It’s a simple adventure story with a cast of three, pretty much every plot beat could easily be surmised with the name of a trope, and the same is true with just about every theme. Change is good, destiny is a fallacy, nothing steers a ship better than friendship, and so forth. It’s basic, but it knows what it wants to be, does its job well, the English script gives an appreciated amount of personality, and offers sprinkles of lore related to a larger world. A larger world that, if the ‘to be continued’ at the end of the game is to be believed, will be built upon eventually.

That level of commitment is a bit strange to me, as it’s easy to view this game as more of an experiment than anything. An experiment in repurposing assets, rebooting an IP, bringing a mobile series to consoles, and working on a small-scale title, rather than something sprawling like Granblue Fantasy: Relink. I would also say gameplay style was experimental, but what Scion of Paradise does is pretty par for the course, but with a few quirks. 

The game is a 2D side scrolling roguelike action game where Noah traverses through interconnected rooms containing goodies, shops, and trials, but mostly enemy gauntlets. Her primary weapons take the form of Lillipups, small spectral critters who Noah finds while venturing in the ruins. Noah can equip up to five of them as part of her standard attack combo, two as part of her cooldown based skills, and this system gives Noah access to a seemingly wide array of attacks.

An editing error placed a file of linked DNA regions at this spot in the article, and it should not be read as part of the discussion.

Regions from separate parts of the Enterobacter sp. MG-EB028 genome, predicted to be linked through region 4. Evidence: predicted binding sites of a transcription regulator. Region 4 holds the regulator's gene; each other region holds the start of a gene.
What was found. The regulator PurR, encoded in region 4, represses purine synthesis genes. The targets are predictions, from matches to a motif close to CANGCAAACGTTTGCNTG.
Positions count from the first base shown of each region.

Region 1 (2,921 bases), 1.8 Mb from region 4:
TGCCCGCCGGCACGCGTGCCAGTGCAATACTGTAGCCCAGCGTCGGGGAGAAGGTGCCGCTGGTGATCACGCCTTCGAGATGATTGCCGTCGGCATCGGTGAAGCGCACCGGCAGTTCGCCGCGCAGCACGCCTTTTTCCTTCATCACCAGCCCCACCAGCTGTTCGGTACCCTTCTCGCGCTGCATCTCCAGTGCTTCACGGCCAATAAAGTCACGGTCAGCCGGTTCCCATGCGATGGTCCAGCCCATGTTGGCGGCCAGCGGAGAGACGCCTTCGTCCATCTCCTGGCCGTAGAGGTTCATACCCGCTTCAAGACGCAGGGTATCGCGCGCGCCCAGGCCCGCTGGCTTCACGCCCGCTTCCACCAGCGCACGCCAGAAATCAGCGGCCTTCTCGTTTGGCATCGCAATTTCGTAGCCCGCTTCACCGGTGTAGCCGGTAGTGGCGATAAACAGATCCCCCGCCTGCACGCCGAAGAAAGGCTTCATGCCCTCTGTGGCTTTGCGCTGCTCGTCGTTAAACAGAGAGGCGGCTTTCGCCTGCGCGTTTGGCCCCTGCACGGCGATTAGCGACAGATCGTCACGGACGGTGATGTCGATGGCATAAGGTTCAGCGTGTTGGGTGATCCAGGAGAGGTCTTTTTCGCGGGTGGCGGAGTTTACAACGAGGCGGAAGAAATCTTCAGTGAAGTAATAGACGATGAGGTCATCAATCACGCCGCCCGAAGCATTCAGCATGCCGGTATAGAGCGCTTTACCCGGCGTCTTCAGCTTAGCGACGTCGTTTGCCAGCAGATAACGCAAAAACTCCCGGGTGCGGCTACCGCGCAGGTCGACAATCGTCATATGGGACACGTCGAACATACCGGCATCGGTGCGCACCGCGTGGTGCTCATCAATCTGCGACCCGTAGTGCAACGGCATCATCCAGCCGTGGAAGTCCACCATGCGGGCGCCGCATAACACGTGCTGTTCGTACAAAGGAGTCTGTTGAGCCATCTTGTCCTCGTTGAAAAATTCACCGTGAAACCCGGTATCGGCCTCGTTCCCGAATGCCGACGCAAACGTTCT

In practice however, there really is not much in the way of variety. While they vary in range, damage, speed, and ‘eccentricities,’ Lillipups all serve the same basic function, and are very rigidly divided into a tier system. There are a total of 16 one-star Lillipups, 15 four-stars, and 16 three-stars, and there is rarely any situation where a lower rarity is better, because it deals so much less damage.

The game tries to remedy this with a spectrum of three upgrades for Lillipups, but they seem more like half measures and don’t really work all that well in practice. Strength boosts applied to duplicate Lillipups is neat, but it is driven by random loot drops. The ability to give them presents to permanently upgrade their stats is nice, but getting an extra 10% skill damage or 10% critical damage is a minor upgrade at best. And the way that Lillipups confer a passive ability once the player gets three of them is a trait that players could easily go several runs without encountering. These aren’t bad ideas, but they don’t really work in practice, so it’s easy to ignore them.